Pembrokeshire County Council 'will look to claw back' any funds unaccounted for from controversial property grants scheme
5:46pm Wednesday 22nd January 2014 in News
PEMBROKESHIRE County Council will look to claim back “any money unaccounted for” if errors have been made in the administration of property grants in Pembroke and Pembroke Dock.
At an extraordinary audit committee meeting on Monday (January 20), the council’s director of development, Dr Steven Jones, told members his understanding of the schemes was “limited” to his role as lead director and it was difficult for him to “give a personal guarantee that every single penny of money spent has been accounted for”.
He added: “I’m clear that if there is an error we will look at that immediately, to claim back any money unaccounted for and move on with any other opportunities we have to bring grant money into the area.”
Concerns have been raised by some members about the Town Heritage Initiative (THI) and Commercial Property Grant Schemes (CPGS) in Pembroke and Pembroke Dock.
The two THI schemes in Pembroke Dock and Haverfordwest – costing nearly £18m in total - are funded primarily by the Heritage Lottery Fund (HLF) and support the regeneration of buildings in a conservation area or with a grade II or higher listing.
The £1.47m Commercial Property Grant Scheme (CPGS) is a part of a larger Pembroke and Pembroke Dock regeneration project and is mainly funded by the European Regional Development Fund (ERDF).
The first six items on the audit committee meeting agenda – which included background papers, an overview of the two grant schemes and a discussion of five properties in the scheme - were open to the public.
The meeting was then adjourned for a site visit to properties in Pembroke Dock which included Coronation School, 16/19, Commercial Row, and 25, 27 and 29 Dimond Street.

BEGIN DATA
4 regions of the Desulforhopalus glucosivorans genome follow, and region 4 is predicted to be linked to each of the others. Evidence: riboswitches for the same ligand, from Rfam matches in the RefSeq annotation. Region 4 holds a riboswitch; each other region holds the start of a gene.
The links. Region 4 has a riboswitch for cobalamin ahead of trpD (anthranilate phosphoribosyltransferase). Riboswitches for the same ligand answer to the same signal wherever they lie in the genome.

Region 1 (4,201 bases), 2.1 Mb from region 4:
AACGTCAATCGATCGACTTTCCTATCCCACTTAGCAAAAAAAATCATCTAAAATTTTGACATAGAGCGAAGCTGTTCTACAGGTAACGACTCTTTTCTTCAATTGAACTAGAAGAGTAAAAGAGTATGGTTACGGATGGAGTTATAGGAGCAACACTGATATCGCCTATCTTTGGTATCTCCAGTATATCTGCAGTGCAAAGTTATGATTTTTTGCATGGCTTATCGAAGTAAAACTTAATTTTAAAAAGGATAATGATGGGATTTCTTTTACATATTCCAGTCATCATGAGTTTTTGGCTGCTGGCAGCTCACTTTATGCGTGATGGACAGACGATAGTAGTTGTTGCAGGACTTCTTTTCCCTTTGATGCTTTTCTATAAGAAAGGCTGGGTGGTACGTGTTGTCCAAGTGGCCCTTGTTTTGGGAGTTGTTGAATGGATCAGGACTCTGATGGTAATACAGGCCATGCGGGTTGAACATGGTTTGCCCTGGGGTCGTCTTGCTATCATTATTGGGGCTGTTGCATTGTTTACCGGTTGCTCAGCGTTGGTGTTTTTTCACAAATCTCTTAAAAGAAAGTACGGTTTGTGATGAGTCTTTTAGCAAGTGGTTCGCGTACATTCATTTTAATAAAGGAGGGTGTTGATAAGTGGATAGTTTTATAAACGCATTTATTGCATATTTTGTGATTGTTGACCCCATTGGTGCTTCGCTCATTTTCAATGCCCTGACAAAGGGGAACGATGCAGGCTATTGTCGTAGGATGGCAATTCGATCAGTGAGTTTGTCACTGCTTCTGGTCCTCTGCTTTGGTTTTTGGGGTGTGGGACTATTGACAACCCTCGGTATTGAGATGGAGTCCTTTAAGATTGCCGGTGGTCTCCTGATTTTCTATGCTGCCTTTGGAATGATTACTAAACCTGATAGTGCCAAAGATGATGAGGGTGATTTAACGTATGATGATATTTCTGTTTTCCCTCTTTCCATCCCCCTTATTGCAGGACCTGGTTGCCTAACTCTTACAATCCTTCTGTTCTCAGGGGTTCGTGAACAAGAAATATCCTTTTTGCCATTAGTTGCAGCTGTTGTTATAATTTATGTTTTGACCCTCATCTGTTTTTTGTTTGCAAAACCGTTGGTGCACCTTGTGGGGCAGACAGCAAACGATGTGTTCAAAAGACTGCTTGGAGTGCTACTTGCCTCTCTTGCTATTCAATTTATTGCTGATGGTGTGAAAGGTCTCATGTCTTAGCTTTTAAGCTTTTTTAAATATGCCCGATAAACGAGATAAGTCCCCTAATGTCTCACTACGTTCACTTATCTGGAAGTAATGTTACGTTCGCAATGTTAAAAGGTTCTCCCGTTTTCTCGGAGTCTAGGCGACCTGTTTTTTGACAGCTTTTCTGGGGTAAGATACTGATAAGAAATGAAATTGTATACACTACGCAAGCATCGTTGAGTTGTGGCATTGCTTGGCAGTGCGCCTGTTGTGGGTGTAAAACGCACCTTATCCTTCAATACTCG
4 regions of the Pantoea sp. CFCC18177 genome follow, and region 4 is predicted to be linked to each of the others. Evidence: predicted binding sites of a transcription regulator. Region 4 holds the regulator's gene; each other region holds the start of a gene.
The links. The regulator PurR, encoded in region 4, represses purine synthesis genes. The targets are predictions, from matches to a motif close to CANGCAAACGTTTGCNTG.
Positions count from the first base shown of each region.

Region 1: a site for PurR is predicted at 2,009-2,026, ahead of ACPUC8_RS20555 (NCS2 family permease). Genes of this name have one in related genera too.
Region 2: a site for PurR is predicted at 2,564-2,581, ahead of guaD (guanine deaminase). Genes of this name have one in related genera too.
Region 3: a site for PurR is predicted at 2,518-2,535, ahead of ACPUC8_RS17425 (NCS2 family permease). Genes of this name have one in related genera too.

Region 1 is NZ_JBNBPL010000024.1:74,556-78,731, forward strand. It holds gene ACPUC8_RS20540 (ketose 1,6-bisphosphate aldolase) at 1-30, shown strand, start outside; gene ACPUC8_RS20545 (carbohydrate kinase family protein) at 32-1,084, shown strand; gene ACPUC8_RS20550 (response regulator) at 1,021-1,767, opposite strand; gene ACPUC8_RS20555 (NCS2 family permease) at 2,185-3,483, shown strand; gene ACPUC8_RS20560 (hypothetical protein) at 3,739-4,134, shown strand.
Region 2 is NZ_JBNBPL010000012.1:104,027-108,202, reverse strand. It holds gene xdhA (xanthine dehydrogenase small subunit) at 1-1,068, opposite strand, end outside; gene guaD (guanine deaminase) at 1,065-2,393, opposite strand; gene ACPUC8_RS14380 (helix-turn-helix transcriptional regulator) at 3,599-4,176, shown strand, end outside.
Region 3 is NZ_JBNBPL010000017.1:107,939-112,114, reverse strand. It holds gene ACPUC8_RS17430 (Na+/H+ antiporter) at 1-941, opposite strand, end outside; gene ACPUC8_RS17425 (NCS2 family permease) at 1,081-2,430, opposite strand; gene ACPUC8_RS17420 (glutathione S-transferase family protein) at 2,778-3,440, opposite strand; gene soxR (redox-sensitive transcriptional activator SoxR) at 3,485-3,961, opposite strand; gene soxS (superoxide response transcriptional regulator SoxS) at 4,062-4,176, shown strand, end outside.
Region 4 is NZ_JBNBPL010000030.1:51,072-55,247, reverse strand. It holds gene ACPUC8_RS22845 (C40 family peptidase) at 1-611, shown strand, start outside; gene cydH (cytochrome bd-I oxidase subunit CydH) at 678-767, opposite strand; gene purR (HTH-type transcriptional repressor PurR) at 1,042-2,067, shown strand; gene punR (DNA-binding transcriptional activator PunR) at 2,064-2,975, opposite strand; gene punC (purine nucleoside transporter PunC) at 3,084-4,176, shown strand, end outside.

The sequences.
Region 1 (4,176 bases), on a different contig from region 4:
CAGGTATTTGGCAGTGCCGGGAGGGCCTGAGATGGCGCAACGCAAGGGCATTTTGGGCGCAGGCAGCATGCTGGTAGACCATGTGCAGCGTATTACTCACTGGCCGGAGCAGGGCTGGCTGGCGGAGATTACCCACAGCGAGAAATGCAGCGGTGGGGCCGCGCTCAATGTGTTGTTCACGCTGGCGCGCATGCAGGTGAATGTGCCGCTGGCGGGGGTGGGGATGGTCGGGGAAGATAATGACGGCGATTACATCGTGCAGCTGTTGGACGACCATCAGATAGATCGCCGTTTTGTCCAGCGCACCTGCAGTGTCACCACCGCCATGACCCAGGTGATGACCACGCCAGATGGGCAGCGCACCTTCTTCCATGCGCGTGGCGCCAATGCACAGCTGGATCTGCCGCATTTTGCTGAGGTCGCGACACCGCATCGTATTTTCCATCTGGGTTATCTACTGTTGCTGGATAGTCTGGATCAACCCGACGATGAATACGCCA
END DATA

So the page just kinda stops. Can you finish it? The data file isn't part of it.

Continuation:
On their return the committee voted in favour of excluding the public and press to discuss the funding arrangements for each property as it would involve confidential information.
That discussion was due to involve a discussion of Councillor Mike Stoddart’s submissions to the council. This includes a five-page document outlining his “grave concerns about the probity” of the schemes, which questioned grant payments and whether some of the work was carried out.
Previous reports by council officers have stated the HLF was “content” and full audits were carried out by the Welsh European Funding Office (WEFO), the Wales Audit Office (WAO), the Welsh Government European Funds Audit Team and the European Commission.
But any site visits were carried out while projects were still in progress, Monday’s meeting heard.
The findings of an internal audit also concluded that “adequate and effective compliance arrangements” were in place and “complied with”.
Audit committee chairman John Evans said the meeting was likely to be adjourned for members to “absorb” all of the information which will be available over the coming weeks.
“Openness and transparency is a priority for us,” he added.